Wimbledon and Food Traditions
It is that time of year again, sun and showers, tennis, champagne or Pimms and of course strawberries and cream! I am referring to Wimbledon of course. At the time of writing this Andy Murray has just lost his game on centre court in the Quarter Final… it was nail biting but whether you are a tennis fan or not, it is a great excuse to eat strawberries.
They are in season and British strawberries are delicious. Wimbledon actually sources their strawberries from the Hugh Lowe Farm in Kent, who have supplied the championships for more than 20 years!
Apparently, 28 tonnes of strawberries were sold last year and Wimbledon do actually subsidise the cost of strawberries to their customers – a bowl of strawberries and cream has remained at £2.50 for the past seven years. You can find more facts and figures on Wimbledon catering here.
This got me thinking, what have strawberries actually got to do with tennis anyway? It seems no one really knows where the tradition came from but if you are interested in the history of it, you can read more about it in an article the Independent published here
Strawberries and cream seem to be the hot picnic piece again at the moment and we have been catering a huge amount of cream teas too.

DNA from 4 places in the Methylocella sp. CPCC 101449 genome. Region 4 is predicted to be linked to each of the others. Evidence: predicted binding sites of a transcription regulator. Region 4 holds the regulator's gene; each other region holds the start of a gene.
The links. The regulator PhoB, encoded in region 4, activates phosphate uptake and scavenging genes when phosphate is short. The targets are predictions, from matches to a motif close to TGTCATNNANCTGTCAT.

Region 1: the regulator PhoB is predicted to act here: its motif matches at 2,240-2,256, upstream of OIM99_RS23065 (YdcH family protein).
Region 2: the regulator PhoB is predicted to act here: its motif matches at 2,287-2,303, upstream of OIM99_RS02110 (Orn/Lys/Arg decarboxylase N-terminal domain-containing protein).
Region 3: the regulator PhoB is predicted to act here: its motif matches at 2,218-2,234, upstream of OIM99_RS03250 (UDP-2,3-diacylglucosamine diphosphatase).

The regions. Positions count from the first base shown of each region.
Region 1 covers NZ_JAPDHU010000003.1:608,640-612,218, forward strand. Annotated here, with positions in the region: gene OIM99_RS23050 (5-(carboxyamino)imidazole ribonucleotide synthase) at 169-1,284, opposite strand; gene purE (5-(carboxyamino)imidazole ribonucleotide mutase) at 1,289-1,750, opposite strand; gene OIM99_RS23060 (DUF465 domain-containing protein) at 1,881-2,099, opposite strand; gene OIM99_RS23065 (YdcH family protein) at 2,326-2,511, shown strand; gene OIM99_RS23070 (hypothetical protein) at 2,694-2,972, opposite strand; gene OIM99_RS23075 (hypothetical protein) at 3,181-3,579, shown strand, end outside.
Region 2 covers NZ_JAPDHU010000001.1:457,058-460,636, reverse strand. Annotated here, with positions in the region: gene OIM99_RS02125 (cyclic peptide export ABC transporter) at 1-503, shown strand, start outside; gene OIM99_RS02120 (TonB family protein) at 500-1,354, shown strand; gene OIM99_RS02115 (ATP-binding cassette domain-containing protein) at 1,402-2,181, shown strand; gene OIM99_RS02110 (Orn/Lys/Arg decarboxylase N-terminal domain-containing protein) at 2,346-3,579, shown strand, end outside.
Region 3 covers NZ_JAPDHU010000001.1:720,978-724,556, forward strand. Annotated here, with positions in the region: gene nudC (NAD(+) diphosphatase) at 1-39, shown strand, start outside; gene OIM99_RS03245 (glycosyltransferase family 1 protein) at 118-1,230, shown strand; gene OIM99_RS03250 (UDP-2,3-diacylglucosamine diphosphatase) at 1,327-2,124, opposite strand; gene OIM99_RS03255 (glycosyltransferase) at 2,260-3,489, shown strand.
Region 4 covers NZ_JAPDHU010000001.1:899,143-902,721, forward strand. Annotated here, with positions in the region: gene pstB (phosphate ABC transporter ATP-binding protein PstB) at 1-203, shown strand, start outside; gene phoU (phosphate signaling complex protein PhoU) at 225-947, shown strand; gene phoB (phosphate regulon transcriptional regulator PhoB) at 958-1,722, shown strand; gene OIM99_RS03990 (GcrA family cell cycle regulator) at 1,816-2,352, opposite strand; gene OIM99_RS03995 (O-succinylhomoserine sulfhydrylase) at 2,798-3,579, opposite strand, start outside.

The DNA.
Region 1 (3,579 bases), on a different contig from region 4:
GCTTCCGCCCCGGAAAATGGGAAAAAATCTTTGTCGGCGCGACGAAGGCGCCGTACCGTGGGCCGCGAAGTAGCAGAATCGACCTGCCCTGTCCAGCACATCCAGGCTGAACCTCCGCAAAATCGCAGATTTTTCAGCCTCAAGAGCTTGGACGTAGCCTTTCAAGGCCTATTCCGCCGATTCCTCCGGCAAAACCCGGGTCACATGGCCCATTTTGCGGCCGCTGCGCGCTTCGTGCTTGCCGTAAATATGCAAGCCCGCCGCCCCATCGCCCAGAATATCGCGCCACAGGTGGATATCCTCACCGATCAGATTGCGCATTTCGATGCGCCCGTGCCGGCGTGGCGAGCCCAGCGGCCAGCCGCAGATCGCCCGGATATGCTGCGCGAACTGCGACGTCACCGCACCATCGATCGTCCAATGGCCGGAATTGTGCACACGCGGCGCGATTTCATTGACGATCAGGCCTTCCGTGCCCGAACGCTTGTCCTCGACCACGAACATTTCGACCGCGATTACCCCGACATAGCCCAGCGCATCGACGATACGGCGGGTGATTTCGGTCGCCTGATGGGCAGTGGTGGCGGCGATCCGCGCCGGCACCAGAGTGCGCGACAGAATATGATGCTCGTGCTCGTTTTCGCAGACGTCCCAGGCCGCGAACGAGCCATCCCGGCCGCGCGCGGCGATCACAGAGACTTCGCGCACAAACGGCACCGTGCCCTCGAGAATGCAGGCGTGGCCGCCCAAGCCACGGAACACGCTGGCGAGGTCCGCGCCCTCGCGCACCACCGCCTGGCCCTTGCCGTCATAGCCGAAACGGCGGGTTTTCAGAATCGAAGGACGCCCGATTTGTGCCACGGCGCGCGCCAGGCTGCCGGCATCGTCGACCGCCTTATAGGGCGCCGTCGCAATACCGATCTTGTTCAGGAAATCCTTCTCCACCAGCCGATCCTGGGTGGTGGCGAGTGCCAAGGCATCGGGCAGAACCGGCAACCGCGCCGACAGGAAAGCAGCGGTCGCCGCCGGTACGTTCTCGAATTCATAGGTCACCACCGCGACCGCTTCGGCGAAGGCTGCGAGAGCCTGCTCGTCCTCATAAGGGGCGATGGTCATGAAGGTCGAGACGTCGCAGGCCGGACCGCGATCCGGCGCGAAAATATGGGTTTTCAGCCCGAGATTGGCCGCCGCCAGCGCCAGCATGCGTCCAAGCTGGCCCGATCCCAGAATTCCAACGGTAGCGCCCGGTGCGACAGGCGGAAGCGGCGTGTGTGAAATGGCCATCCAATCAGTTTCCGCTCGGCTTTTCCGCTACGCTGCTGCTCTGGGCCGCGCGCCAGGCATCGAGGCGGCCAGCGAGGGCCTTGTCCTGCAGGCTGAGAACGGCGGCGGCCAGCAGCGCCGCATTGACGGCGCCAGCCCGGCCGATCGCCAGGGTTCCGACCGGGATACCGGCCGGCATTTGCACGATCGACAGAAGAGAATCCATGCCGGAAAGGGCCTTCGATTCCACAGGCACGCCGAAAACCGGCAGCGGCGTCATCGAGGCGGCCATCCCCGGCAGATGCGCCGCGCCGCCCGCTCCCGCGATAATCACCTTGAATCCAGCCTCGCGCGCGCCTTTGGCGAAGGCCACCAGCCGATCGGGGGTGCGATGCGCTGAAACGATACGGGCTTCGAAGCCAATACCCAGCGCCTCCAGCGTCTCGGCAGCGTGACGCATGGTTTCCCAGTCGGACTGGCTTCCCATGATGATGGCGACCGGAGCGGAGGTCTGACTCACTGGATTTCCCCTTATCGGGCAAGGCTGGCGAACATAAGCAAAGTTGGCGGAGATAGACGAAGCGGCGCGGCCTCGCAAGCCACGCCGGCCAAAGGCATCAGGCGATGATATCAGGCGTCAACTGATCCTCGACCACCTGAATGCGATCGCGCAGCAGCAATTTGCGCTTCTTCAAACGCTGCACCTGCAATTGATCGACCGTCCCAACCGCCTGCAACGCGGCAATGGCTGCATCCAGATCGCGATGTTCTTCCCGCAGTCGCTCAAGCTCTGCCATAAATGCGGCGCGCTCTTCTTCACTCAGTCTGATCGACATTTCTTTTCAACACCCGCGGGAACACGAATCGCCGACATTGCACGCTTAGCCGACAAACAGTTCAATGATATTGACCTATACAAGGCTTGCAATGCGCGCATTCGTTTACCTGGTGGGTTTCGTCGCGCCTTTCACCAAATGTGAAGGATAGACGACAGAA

You may know that I am Cornish so it goes without saying that I follow the Cornish tradition of jam and then cream on my scones – those from Devon do cream then jam. But it seems like everyone has a different preference.
The same goes for other traditions too – Pimms for example. How do you have yours? I love mine with lemonade, a slice of cucumber and mint to garnish. I know often people have orange slices too but it isn’t my cup-of-tea. I went out for drinks with friends… We were served ours with borage, which is pretty standard, but also elderflower instead of lemonade and had passion fruit and strawberry added into the mix too. Sacrilege!
People do get passionate when it comes to food traditions, probably the way I feel when a classic chicken roast dinner is served with Yorkshire Puddings -everyone knows these should be saved for a beef roast surely! Or equally when a beef roast dinner isn’t served with Horseradish sauce. Roast lamb and mint sauce is another one people feel strongly about. I am not a fan unless the mint is made with fresh herbs. The unusual fact about this is, mint sauce with roast lamb became essential thanks to Queen Elizabeth I. She was actually trying to help the wool industry and prevent her subjects from eating so much lamb and mutton and she commanded that lamb could only be eaten with bitter herbs. She thought this would put people off but they soon discovered that mint made the meat taste even better!
Some would say an Indian takeaway with a beer in front of Netflix is the new tradition of Friday nights and given it is the most popular takeaway in the U.K. – who are we to argue?
Are you a strawberries and cream fiend or do you have a particular “food tradition”? Let us know your favourites.
Categorised as: Caterers